At quarter to three, the obstetrician seemingly randomly decides it's time to start pushing. He had been in another room delivering another baby, so had that baby come sooner, we suspect she would have started pushing sooner. The nurses holding her legs were very supportive (in both an emotional and physical way), but it took us a while to catch on. When they were both shouting things like "Great job! That's an excellent push! Come on, you're almost there!!", I initially took them at their word. Half an hour later, I began to realize that while they may have meant what they said, it did *not* mean that the baby was about to come out. So I kind of got a bit jaded, and even after the doctor came in, put a sheet over her knees, and got all the instruments out, I figured that it'd still be another hour or two or three of pushing. Yet a minute or two later, after being resigned to the fact that I'm never going to see this baby, boom, there it is. Totally took me by surprise.

In case you didn't keep track, water broke about 10:45pm, contractions start about 10:55pm, we're in the car at 11pm, at the hospital at 11:23pm, epidural is administered at 12:30am, kicks in at 12:45am, Sue is told to start pushing at 2:45am, and the baby is born at 3:50am. Five hours from start to finish. Everyone tells us that Sue's lucky. But it was long enough.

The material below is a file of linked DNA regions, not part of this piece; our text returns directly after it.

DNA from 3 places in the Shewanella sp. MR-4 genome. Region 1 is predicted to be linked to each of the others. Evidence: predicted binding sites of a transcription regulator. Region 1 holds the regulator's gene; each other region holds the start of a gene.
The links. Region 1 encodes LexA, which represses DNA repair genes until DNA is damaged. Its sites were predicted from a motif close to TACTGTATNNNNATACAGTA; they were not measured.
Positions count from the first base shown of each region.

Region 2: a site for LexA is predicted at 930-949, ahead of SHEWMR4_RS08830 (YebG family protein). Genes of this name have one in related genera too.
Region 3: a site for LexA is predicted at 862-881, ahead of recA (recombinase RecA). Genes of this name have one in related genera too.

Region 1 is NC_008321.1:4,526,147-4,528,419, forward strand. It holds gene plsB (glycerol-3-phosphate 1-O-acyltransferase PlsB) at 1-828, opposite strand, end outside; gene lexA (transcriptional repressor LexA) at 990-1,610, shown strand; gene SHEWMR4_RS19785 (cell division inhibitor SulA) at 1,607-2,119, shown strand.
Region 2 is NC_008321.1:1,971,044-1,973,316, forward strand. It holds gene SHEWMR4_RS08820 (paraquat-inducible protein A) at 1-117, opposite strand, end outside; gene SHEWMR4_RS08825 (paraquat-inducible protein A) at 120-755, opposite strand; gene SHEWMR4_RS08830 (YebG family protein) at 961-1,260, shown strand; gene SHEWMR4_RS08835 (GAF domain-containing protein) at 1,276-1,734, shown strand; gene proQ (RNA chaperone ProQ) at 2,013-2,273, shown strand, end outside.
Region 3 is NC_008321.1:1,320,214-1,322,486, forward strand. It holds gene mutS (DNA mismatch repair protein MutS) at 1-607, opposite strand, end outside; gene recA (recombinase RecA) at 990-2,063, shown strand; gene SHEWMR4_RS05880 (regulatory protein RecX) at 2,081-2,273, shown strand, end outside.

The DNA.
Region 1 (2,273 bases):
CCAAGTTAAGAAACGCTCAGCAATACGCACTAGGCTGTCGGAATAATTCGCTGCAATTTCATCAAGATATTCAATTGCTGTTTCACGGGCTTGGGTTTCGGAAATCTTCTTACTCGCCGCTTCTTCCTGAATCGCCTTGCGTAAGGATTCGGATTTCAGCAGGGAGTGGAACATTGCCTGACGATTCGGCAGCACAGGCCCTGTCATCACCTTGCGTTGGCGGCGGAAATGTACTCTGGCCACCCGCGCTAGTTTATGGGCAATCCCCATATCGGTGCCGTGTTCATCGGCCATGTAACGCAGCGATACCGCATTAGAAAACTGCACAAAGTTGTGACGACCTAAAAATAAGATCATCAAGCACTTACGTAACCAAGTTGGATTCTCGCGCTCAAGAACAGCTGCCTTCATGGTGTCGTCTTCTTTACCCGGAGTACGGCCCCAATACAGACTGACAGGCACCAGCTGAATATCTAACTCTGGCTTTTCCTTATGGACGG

After they poke and prod the baby for what seems like an eternity, we're left mostly alone until about 6am, when she's moved to her room, and I'm told to go home. Fathers can't stay in non-private rooms, and visiting hours don't start until 8:30. The bastards. But I was secretly glad to be able to get home and sleep. Only I didn't sleep much. So I uploaded pictures, and then the rest of my life started...


(Yay! 8 comments! | Please leave a comment!)

[User Picture]
Date:March 18th, 2008 12:35 pm (UTC)
oooh, look at that lil peanut! she's adorable!

Thanks for posting the birth story - I was curious as to how it had gone.

Get lots of sleep!
[User Picture]
Date:March 21st, 2008 02:42 am (UTC)
Thanks! I also needed to write it down just so I'd remember how it was years from now. I still can't believe we actually did it. And I didn't panic or anything!

Date:March 18th, 2008 09:48 pm (UTC)

Baby Birthing Present

Just so you know, there's a general rule for the monetary value of such a gift presented to the new mother from the person responsible for putting her in that situation. Approximately $1,000 for every hour of labor.

Of course, that's something I made up after a friend of mine spent a ridiculous 30+ hours in labor.

[User Picture]
Date:March 21st, 2008 02:39 am (UTC)

Re: Baby Birthing Present

Hmmm... good to know what it could cost me if I ever get you pregnant!
Date:March 19th, 2008 08:06 pm (UTC)
CONGRATS! My own daughter was born at NYU Medical Center. But my husband was a medical resident there, so they hurried a little for us. :)

)I found your site through Flickr. (flickr.com/photos/woopsie))
[User Picture]
Date:March 21st, 2008 02:44 am (UTC)
Thanks! Now I know for next time to marry someone who works at the hospital :-)
Date:March 25th, 2008 07:57 pm (UTC)
Congrats. I found you through flickr, and loled at your heart fish comment on my picture. ;)
[User Picture]
Date:March 31st, 2008 09:00 pm (UTC)
Thanks! Glad you liked the comment!